Legacy Art Gallery’s newest exhibition offers a unique perspective on female artists
On Saturday, Jan. 6, I attended the opening reception for Latent, a new exhibition curated by Carolyn Butler Palmer at the Legacy Art Gallery in downtown Victoria, which features work by artist Lynda Gammon.
The exhibition is said to have emerged from conversations between Palmer and Gammon about how the work of female artists has largely been ignored and overlooked. Latent “furthers a desire to bring forward women’s work by honouring the many women who remain hidden in the University of Victoria’s art collection and the mechanisms that conceal them from view: the vault, accessioning, and the catalogue.”
Palmer and Gammon were recently interviewed by Margaret Gallagher for CBC radio. In the interview, Palmer expressed her belief that the representation of women is essential, as it is “really important to put forward positive images of women doing different sorts of work and be sources of inspiration for younger women, for girls.”
I really enjoyed how uniquely the exhibition presents the art and these female artists. We see two types of art in this exhibition. First, there are a series of photographs of Gammon in UVic’s vaults and archives observing works by female artists.
In the CBC interview, Gammon explained that the photographs are “time exposures, so they’re a little bit murky. It’s not like a really clear picture of what I’m looking at but that’s sort of the point of the exhibition, to show that … these works are still kind of hidden from view.”
Gammon’s photographs feature numerous female artists, including Katherine Maltwood, Stella Longdale, Molly Privett, Lena Jumbo, Elza Mayhew, Alice Paul, and Elizabeth Yeend Duer. A text panel in the inner gallery explains how she determined whether an artist was a woman or not.
Gammon began by creating a list of names based on biographical accounts. However, she notes that “assumptions concerning naming conventions supplemented this research.” Determining if an artist is a woman based solely on their name could create issues with the research, particularly by confining the categories to traditional westernized concepts of feminine and masculine names.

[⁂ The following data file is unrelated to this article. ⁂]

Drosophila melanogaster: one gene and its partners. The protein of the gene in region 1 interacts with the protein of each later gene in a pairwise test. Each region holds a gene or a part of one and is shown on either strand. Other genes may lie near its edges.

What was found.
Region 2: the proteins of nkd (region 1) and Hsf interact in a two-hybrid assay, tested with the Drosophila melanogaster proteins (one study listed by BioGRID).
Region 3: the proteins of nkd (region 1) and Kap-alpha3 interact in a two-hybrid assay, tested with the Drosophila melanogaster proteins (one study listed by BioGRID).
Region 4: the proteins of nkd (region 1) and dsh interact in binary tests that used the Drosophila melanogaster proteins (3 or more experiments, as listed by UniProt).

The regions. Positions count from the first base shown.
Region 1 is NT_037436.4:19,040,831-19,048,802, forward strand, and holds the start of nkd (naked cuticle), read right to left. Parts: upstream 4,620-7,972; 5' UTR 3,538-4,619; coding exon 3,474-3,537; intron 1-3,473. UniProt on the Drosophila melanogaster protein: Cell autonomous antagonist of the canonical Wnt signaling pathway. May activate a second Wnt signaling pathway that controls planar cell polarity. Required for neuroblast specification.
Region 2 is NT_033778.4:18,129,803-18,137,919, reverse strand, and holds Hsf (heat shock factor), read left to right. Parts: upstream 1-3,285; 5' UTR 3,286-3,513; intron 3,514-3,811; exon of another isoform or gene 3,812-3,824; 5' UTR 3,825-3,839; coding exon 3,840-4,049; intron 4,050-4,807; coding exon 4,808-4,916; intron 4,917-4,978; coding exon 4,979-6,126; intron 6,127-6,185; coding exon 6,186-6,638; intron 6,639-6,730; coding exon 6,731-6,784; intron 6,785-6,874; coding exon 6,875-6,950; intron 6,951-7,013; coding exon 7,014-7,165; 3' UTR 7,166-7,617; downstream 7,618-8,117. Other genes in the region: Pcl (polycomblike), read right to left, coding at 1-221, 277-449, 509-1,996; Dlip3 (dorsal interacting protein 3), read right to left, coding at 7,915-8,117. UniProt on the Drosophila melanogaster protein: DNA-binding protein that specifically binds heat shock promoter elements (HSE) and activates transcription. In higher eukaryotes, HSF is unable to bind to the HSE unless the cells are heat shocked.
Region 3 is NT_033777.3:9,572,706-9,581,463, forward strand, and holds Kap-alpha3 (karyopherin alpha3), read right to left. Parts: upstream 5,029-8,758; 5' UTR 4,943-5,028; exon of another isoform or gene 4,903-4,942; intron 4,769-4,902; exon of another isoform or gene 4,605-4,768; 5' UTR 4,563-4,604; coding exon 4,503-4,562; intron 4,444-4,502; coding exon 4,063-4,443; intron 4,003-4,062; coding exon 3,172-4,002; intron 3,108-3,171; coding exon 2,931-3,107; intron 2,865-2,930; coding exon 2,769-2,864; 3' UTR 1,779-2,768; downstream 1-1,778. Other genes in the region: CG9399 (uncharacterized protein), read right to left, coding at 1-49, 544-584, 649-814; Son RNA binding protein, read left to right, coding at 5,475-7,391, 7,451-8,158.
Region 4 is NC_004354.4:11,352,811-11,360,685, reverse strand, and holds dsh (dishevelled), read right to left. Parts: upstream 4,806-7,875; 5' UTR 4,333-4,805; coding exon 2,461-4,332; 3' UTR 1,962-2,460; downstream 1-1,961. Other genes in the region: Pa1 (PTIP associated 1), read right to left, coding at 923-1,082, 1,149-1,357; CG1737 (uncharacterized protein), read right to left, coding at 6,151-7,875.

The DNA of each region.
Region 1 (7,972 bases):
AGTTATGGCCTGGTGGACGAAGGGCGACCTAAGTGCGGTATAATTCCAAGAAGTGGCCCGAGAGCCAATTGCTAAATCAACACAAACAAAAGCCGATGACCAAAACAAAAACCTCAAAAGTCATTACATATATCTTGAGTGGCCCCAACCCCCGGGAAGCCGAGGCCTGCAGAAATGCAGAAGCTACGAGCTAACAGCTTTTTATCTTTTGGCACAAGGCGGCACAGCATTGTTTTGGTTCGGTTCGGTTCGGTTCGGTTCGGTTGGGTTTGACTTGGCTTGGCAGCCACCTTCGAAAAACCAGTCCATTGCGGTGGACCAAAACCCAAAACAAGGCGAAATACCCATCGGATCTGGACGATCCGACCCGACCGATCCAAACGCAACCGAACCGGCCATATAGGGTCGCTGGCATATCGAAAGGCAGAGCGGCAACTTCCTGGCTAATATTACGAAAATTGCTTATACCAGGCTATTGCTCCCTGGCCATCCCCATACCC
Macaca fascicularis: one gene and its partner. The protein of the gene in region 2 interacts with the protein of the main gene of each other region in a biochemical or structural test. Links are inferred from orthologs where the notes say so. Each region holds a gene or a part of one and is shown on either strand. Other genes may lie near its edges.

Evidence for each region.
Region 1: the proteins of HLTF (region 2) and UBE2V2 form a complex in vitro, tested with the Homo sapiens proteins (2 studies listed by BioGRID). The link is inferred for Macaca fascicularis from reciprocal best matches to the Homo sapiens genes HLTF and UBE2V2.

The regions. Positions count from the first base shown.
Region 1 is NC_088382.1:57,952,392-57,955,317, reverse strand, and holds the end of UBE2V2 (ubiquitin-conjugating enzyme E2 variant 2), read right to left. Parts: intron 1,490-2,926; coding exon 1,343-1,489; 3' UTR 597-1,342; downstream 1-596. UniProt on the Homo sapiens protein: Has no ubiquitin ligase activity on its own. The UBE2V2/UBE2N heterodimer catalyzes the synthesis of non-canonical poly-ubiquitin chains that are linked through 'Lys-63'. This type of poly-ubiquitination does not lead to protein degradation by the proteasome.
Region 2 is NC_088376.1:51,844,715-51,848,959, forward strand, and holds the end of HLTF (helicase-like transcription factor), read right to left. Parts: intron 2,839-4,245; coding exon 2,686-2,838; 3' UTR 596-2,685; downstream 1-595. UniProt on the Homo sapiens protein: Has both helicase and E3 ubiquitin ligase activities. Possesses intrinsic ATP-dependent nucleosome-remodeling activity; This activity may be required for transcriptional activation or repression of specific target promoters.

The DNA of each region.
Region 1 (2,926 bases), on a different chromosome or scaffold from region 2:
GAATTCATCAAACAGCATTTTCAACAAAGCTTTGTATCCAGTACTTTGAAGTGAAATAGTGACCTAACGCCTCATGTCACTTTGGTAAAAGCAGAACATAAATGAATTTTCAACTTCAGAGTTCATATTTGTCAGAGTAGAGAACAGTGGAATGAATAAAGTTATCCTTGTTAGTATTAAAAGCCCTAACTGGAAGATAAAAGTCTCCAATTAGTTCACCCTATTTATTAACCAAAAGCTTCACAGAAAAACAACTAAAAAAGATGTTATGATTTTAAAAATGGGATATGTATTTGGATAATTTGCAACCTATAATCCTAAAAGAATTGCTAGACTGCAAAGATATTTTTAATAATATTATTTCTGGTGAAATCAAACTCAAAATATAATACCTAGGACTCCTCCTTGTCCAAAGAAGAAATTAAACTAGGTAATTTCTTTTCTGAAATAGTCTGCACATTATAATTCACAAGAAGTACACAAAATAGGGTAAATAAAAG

The other style of art in the exhibition are several large collages made primarily of foam. In her interview with CBC, Gammon explains that “these much larger photographic assemblage works, which are kind of like large collages … try to give a sense of what it’s like to be in the vault.”
After researching the artists featured in Gammon’s photographs, one thing is noticeably absent. It is not apparent, especially to the average reader, whether any of these artists are transgender women.
In the interview with CBC, Palmer states: “When I use the term ‘women,’ I mean women in all interpretations.” However, if she intends for this exhibition to display how “artists who identify as women are often overlooked, ignored, and sidestepped,” why are trans women noticeably absent from the collection?
The University of Victoria is home to the largest Transgender Archive in the world, which houses publications, art, memorabilia, and documents from “persons and organizations associated with activism by and for Trans+ people.” In the Transgender Archives, there are works by Aiyyana Maracle, who was an artist, educator, storyteller, and story-crafter. Aiyyana is one of many trans women who could have been featured in this exhibition, with numerous works in the care of the Transgender Archives.
The other potential issue with the exhibition is that the majority of artists featured are white women, although there are a few exceptions. The exhibition does feature select Indigenous women, including Lena Jumbo, a member of the Ahousaht Tribe, and Alice Paul, who was from the Hesquiaht First Nation. Elizabeth Yeend Duer is another exception, who was born a British citizen in Nagasaki to a Japanese woman and an Englishman.
If you are interested in the work of underrepresented women artists, I would ultimately recommend visiting the gallery. I also really enjoyed the opportunity to see what it looks like inside these vaults that are often hidden from the public. As the curator notes, the vault “is almost bursting with artwork, but you can’t really see it clearly in there.”
The exhibition runs until April 6 at the Legacy Art Gallery Downtown and is open Thursday to Saturday from 10 a.m.–4 p.m. Overall, I enjoyed the exhibition and thought it was a very unique take on art by women that has been largely overlooked. However, the lack of diversity should be acknowledged.